Merrill Lynch to Pay $11 Million Over Inaccurate Data on Short Sale Orders
The U.S. Securities and Exchange Commission announced that Merrill Lynch would pay $11 to settle charges regarding the use of inaccurate data for the order of short sales.
Two Merrill Lynch entities admitted wrongdoing and will pay $11 million to settle SEC charges that claimed the broker-dealer used incorrect data to order short sales.
The SEC explained that customers routinely ask broker-dealers like Merrill Lynch to locate stock for short selling. In response, brokerage firms provide easy-to-borrow or “ETB” lists with stocks the firm has evaluated and determined fit the standard. The SEC claimed that certain securities Merrill Lynch listed on the ETBs in the morning became no longer easy-to-borrow by later in the day.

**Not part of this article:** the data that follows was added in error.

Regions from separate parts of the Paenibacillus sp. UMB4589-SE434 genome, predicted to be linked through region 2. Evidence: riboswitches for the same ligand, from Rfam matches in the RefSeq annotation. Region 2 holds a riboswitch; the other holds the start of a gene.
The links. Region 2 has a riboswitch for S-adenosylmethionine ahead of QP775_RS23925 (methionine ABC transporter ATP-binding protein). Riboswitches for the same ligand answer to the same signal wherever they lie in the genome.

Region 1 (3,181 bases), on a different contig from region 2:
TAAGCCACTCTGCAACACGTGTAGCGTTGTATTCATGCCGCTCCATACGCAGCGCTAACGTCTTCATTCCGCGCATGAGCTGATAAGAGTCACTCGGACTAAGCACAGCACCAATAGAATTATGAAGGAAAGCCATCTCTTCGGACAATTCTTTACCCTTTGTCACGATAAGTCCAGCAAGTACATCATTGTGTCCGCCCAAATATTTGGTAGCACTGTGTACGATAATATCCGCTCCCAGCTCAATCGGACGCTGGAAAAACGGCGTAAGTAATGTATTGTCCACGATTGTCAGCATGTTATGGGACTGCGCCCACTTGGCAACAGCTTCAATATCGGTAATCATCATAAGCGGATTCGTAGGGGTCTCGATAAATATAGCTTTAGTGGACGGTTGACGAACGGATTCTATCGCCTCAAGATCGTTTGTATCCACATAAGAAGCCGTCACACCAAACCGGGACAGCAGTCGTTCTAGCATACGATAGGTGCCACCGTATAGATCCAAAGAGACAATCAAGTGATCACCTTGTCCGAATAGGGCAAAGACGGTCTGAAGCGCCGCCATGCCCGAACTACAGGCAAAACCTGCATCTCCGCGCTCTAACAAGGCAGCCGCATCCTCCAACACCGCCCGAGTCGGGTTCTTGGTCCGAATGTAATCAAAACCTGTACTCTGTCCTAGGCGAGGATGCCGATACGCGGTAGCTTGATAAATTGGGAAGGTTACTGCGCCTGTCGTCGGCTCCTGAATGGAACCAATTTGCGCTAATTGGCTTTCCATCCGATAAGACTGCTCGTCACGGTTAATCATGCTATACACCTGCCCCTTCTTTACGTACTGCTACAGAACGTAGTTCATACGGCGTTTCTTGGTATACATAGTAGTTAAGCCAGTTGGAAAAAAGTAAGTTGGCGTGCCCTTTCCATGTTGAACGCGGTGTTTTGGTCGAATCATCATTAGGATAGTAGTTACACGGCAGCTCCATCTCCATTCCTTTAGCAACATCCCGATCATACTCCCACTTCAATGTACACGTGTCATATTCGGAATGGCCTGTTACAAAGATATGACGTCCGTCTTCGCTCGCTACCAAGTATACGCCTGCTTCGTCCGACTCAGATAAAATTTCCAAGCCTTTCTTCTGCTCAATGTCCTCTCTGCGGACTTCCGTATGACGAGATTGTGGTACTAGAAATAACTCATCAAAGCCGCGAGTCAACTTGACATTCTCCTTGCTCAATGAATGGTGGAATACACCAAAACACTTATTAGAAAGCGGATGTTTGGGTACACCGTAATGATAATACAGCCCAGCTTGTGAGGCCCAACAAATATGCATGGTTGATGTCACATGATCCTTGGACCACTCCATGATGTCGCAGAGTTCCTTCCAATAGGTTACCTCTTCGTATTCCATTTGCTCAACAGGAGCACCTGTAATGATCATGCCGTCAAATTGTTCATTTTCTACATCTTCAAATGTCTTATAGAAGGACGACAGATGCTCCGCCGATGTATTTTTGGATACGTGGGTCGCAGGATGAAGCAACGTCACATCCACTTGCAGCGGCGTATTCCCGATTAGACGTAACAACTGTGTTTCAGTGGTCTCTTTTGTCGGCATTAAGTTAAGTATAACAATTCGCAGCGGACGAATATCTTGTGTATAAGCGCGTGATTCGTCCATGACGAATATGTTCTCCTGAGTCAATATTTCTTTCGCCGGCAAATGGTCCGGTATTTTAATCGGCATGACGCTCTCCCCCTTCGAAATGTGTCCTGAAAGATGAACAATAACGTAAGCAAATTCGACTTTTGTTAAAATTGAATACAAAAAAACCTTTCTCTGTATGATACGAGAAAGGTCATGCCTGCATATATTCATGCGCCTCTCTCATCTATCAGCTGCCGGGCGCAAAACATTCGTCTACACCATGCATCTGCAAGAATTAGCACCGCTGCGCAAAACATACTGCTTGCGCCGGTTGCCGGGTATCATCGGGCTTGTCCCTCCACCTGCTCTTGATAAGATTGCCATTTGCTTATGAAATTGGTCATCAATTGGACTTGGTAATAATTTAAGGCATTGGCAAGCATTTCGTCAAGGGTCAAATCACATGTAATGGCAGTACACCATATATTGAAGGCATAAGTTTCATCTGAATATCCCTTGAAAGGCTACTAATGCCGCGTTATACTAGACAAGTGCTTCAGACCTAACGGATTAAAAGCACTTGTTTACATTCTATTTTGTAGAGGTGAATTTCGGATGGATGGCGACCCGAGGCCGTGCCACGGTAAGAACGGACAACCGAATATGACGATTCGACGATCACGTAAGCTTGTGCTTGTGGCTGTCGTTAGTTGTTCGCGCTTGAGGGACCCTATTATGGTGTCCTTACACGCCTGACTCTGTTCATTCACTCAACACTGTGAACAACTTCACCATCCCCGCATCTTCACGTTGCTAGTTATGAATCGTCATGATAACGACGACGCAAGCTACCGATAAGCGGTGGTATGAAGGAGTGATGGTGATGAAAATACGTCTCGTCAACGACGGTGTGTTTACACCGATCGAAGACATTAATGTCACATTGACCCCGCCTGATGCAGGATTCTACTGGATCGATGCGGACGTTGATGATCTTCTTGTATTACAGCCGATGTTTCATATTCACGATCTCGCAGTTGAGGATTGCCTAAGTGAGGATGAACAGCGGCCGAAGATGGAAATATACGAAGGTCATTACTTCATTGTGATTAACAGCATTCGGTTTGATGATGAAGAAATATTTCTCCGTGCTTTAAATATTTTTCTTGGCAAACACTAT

According to the SEC, the brokerage’s execution platform was not programmed correctly to stop processing short sale orders based on data from the ETBs. This allegedly resulted in the execution platforms not using accurate data until the next day’s ETB list came out.
Brokerage firms are required to comply with short-selling obligations, which includes evaluating accurate ETB lists. According to the SEC, around the year 2012, Merrill Lynch was utilizing a faulty system that caused their programs to use day-old data to build ETB lists. This means that some securities were allegedly categorized as “easy to borrow” when they should not have been.
When brokerage firms or their brokers fail to comply with securities industry regulations, their customers can suffer financially. If you or someone you know has lost money through investment fraud or misconduct of any kind, we invite you to contact a securities fraud lawyer at Meyer Wilson today for a free case review.